A study of the genetics of Acne has identified 29 regions of the genome that influence the condition. These genetic insights offer potential new targets for treatment. They may also help clinicians identify individuals at high risk of severe disease.
The research is the largest study of its kind, involving genetic data from over 20,000 individuals with Acne. It was supported by the National Institute for Health Research Guy’s and St Thomas’ BRC. The study was led by investigators at the St John’s Institute of Dermatology at Guy’s and St Thomas’ NHS Foundation Trust and King’s College London, and the QIMR Berghofer Medical Research Institute in Brisbane.
Acne is a common skin condition. Estimates indicate it affects 80% of teenagers. Spots and cysts, pigment changes, and scarring are all common features. The face is the most common site, with the chest and back also frequently involved. The negative psychological consequences of are seen in all ages, but perhaps of particular concern for teenagers.The research, published in Nature Communications, analyzed nine genome-wide association study datasets from patients around the world. These studies involved scanning the whole genomes of 20,165 people who had Acne and 595,231 people who did not.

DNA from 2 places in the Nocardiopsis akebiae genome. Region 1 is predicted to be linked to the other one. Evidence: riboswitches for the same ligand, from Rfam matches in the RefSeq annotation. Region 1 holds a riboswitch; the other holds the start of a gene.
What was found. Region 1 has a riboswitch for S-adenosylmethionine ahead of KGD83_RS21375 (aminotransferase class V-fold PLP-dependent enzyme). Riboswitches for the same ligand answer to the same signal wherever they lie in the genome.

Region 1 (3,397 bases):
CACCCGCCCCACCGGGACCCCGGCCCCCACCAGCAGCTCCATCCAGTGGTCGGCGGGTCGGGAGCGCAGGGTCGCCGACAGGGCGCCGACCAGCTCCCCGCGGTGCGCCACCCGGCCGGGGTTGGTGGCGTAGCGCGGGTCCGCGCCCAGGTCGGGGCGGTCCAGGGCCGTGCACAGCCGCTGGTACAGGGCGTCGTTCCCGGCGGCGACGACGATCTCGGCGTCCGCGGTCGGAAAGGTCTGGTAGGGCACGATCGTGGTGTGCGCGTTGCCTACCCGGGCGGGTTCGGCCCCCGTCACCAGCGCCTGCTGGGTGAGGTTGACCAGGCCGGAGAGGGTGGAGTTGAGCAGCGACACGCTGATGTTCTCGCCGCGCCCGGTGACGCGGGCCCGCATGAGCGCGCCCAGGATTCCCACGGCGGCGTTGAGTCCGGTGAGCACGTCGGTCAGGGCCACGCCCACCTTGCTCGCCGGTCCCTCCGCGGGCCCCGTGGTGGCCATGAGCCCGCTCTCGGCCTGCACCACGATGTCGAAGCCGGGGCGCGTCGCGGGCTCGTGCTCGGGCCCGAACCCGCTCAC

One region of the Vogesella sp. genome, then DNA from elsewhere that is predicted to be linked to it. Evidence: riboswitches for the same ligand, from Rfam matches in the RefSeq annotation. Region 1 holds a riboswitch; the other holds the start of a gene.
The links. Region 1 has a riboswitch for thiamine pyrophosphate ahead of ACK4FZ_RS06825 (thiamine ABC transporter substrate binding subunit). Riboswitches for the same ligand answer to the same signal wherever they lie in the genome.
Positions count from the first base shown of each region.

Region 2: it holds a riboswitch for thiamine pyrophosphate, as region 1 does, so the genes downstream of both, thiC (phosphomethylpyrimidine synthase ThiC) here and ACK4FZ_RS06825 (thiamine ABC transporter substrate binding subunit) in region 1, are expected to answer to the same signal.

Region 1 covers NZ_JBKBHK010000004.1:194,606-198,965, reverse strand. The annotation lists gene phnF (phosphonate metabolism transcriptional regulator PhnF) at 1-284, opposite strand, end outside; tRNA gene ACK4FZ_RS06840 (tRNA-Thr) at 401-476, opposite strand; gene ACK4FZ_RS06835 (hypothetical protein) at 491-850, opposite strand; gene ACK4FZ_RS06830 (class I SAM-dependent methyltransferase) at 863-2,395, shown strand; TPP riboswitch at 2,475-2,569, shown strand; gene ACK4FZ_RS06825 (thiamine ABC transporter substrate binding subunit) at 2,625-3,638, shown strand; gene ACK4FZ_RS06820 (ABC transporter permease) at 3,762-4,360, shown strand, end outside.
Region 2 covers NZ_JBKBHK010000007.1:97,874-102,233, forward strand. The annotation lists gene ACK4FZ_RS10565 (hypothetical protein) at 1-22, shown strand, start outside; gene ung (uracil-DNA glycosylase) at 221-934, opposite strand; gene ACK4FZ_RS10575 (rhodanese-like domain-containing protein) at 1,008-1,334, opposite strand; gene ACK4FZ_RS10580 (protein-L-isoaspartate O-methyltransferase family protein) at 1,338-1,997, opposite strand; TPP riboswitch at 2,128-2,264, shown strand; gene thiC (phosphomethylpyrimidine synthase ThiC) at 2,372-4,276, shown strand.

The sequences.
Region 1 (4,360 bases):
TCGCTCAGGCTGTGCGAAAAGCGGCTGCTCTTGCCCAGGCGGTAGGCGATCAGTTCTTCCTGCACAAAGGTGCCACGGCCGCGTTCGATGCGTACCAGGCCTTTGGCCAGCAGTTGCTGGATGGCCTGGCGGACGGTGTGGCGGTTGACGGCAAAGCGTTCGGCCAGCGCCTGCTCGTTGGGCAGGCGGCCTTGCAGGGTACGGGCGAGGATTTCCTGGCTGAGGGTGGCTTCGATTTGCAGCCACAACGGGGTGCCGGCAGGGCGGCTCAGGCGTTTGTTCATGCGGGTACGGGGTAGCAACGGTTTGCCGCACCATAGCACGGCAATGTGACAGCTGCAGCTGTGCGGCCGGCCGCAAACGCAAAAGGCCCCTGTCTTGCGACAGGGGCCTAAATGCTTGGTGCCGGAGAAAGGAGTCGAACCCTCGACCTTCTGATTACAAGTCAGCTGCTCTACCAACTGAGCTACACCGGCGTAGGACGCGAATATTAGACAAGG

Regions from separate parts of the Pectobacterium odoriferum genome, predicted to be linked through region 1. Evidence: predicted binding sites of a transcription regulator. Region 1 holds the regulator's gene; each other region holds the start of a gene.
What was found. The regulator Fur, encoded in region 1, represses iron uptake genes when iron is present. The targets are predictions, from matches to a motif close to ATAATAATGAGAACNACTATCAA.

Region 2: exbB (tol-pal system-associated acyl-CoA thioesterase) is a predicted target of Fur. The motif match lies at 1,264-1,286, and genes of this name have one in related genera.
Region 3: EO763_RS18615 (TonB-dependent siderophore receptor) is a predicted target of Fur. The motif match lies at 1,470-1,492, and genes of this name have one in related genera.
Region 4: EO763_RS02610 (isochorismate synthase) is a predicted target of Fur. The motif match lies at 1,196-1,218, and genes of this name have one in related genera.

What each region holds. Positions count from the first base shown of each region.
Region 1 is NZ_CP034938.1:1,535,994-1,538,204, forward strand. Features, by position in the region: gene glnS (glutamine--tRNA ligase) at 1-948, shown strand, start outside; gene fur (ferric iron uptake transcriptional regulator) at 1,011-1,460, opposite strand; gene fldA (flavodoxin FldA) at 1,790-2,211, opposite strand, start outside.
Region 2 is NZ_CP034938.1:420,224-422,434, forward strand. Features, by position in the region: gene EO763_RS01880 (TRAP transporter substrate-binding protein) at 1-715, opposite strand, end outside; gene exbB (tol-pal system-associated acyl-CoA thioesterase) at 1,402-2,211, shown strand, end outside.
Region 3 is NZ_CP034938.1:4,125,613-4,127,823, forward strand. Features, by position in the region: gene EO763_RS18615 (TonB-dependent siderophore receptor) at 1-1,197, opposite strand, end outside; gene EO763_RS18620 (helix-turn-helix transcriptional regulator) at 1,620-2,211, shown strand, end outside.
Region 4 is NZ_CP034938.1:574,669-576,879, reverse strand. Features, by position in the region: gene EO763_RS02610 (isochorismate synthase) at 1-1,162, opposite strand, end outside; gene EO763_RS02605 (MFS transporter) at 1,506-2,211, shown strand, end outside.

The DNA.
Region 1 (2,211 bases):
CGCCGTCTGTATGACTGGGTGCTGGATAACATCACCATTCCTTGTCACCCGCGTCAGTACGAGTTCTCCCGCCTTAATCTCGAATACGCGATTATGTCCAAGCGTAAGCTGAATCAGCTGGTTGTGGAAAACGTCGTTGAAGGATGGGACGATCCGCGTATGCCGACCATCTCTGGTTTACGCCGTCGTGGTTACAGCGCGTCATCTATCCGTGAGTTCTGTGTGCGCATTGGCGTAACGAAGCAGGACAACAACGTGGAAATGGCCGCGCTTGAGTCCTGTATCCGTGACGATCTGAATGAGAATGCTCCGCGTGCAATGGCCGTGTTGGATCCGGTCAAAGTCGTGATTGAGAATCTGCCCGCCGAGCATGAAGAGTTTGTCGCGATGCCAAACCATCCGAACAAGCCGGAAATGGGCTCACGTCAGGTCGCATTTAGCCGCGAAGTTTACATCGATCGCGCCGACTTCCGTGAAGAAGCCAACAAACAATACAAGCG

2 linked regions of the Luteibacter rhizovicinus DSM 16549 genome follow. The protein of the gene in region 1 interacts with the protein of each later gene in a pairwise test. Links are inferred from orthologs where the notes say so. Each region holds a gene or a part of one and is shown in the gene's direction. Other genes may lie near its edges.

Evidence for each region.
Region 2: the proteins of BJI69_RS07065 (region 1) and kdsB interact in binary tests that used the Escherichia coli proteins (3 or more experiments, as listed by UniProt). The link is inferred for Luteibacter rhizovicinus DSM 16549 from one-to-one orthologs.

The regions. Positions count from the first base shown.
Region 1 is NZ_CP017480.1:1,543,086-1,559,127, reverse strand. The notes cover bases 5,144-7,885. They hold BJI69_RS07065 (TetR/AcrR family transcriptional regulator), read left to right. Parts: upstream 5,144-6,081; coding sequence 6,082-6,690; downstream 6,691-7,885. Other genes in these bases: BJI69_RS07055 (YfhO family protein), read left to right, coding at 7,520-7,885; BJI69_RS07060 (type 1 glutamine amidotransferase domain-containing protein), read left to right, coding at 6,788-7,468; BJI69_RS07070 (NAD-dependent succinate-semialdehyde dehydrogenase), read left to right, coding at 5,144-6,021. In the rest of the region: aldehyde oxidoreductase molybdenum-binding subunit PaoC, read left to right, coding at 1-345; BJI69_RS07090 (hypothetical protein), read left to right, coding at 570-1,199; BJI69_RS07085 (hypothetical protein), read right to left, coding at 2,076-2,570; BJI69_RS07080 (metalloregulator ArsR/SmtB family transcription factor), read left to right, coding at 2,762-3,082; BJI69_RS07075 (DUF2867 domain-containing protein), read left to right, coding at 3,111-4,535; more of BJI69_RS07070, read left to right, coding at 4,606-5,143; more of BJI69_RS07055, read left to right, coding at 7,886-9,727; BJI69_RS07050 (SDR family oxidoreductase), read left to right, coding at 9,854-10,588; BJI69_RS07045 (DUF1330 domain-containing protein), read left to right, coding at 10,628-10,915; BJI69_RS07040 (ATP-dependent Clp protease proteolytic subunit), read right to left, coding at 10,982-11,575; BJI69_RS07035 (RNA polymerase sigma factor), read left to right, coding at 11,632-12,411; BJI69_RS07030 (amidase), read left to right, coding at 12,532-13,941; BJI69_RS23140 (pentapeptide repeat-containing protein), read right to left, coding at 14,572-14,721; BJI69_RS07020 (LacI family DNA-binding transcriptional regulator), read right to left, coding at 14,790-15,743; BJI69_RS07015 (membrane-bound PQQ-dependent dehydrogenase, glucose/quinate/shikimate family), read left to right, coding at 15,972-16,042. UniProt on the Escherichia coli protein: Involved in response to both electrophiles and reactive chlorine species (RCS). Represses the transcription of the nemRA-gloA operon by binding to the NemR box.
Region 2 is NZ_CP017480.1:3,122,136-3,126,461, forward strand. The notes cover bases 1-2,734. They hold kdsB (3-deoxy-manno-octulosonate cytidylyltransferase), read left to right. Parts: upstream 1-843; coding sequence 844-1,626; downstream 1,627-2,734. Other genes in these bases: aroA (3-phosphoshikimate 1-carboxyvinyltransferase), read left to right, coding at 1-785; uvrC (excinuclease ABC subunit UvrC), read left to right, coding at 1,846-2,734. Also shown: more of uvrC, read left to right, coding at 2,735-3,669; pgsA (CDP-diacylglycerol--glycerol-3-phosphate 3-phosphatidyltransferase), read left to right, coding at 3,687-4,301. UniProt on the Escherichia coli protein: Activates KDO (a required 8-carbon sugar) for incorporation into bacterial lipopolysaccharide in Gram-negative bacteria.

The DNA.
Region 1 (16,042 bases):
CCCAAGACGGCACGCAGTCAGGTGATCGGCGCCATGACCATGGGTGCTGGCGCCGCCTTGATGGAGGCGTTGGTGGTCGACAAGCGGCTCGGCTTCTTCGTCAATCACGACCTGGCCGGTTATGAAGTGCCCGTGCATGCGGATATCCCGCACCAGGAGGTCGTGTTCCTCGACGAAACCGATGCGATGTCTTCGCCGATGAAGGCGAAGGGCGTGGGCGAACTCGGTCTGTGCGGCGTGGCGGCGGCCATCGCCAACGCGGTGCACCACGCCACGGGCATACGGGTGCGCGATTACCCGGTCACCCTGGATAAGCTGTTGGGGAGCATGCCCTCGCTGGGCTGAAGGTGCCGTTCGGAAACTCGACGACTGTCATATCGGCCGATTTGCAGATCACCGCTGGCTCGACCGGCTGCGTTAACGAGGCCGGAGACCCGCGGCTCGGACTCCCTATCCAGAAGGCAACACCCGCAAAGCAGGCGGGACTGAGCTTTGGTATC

The study identified 29 new genetic variants that are more common in people with. It also confirmed 14 of the 17 variants already known to be associated with the condition.This brings the total number of known variants to 46. A number of genes were identified that are common in people with Acne and are also linked to other skin and hair conditions. The team believes this will help to understand the causes of , which could be a mix of factors.
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